Having worked in stunts for many years, director David Leitch has carved out a successful enough career as an action filmmaker (co-founding 87North Productions in the process). Whether or not I’ve enjoyed his previous features (Atomic Blonde, Deadpool 2, Hobbs & Shaw, Bullet Train), I can easily say this is his best movie yet. Much of that comes down to the script by Drew Pearce, which I’ll get back to, but Leitch’s understanding of this world and nailing the tone this film needed helps this all come together so well. Having mentioned his background in stunts, that also means understanding the way film sets work, and for a film about making movies, The Fall Guy makes a lot of fun choices regarding the general chaos of on-location filmmaking while engaging in a storyline fit for an 80s TV series.

As far as the scripting goes, Pearce’s writing in this film deserves a lot of credit for how clever it is. It’s not just about the aforementioned self-awareness that comes from poking fun at how Hollywood movies get made. There’s also the bantering, the general logic on display, and the choices for how to weave action into this story, let alone how to call itself out on the various tricks up its sleeves without going too broad in its attempts at humor or exposition dumping. One sequence features an elaborate water-based stunt that was name-checked maybe 45 minutes earlier. The film wisely knows how to simply show the audience something without having to expressly state what just happened, let alone lean into making fun of how unbelievable anything is, inadvertently lowering the stakes in the process.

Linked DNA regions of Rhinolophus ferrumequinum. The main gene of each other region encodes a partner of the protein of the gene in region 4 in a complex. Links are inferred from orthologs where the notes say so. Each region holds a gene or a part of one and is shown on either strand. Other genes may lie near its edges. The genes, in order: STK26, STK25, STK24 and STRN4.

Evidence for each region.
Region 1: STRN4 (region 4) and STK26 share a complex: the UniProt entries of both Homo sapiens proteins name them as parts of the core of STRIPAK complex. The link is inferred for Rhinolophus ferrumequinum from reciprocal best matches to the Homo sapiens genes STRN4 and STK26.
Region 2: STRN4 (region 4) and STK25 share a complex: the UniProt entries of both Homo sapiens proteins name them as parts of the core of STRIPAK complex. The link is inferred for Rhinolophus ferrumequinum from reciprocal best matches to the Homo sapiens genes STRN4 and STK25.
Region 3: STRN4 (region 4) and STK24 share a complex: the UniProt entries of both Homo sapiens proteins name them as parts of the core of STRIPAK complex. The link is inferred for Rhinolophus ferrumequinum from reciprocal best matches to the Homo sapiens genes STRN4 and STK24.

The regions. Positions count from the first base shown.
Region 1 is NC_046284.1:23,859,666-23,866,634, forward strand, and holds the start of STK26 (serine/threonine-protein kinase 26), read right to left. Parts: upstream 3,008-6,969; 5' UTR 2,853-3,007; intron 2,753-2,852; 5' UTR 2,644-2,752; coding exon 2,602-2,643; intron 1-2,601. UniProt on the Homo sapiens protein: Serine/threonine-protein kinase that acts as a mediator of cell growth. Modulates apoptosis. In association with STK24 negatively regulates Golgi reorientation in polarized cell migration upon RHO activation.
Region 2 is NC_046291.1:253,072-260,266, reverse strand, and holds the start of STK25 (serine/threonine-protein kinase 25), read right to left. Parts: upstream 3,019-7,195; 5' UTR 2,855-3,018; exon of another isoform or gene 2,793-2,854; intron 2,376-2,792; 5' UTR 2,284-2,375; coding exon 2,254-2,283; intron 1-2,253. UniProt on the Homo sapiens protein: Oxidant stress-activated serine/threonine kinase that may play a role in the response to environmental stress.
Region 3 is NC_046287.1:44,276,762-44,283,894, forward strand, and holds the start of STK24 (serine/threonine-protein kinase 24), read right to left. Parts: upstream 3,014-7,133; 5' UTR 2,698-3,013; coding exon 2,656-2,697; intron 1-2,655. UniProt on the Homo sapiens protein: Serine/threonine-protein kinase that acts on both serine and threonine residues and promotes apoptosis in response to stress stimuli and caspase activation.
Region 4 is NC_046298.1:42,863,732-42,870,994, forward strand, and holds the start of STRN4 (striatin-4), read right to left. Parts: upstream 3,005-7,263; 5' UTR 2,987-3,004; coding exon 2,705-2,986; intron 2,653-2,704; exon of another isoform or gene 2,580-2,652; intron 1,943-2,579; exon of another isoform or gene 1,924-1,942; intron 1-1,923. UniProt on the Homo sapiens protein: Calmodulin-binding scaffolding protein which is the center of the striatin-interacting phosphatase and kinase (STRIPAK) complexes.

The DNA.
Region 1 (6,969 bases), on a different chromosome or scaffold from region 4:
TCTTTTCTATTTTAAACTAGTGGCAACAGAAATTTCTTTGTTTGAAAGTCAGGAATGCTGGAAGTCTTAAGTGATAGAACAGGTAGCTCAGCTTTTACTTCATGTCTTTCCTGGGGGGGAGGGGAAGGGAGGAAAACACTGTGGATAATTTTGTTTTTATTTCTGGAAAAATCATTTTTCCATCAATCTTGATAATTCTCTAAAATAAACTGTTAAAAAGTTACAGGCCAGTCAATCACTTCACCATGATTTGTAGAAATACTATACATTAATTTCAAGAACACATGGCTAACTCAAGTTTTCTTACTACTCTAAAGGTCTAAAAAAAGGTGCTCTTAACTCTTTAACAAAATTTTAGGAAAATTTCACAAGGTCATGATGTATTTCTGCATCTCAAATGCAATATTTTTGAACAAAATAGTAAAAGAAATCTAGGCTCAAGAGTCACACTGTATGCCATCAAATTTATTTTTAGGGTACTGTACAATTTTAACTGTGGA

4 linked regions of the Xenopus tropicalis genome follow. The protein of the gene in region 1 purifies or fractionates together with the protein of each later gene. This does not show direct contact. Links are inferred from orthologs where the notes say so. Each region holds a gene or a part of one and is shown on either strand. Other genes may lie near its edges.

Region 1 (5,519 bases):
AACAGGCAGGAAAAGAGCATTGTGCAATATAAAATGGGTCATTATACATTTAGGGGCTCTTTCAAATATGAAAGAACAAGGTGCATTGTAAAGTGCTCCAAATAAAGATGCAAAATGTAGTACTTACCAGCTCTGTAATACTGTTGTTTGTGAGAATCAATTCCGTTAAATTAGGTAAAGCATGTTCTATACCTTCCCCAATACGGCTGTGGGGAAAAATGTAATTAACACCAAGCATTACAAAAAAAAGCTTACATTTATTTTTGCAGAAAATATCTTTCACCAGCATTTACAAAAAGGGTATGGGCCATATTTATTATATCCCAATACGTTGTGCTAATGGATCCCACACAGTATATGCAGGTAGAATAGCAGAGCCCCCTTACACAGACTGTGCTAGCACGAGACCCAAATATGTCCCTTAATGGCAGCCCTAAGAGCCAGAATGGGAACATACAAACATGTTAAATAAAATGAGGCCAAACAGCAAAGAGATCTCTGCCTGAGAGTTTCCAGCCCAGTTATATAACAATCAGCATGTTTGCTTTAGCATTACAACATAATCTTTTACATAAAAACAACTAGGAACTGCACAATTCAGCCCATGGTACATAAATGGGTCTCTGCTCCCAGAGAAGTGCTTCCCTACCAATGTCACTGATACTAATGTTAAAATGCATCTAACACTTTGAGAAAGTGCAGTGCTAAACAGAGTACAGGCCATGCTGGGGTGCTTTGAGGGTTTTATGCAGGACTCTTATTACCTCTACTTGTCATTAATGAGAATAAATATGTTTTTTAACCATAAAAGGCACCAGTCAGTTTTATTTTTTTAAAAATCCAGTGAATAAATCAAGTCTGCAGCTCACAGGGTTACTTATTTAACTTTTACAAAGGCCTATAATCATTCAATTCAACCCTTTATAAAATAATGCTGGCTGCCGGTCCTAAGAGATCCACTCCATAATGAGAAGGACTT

the fall guy

Naturally, a chief concern is the leads of this whole endeavor, and Gosling and Blunt make for an exciting pair. Gosling, who has been riding high off the comedy chops he’s shown off in the past and elevated them to the stratosphere for all things Barbierelated, as far as the Oscars and audiences were concerned, is well-suited for Colt Seavers. Here’s a guy whose confidence has been slightly shaken, leaving him with a chip on his shoulder while still possessing the sort of laid-back charm anyone would have if their profession involved them being set on fire and thrown into walls simultaneously and repeatedly.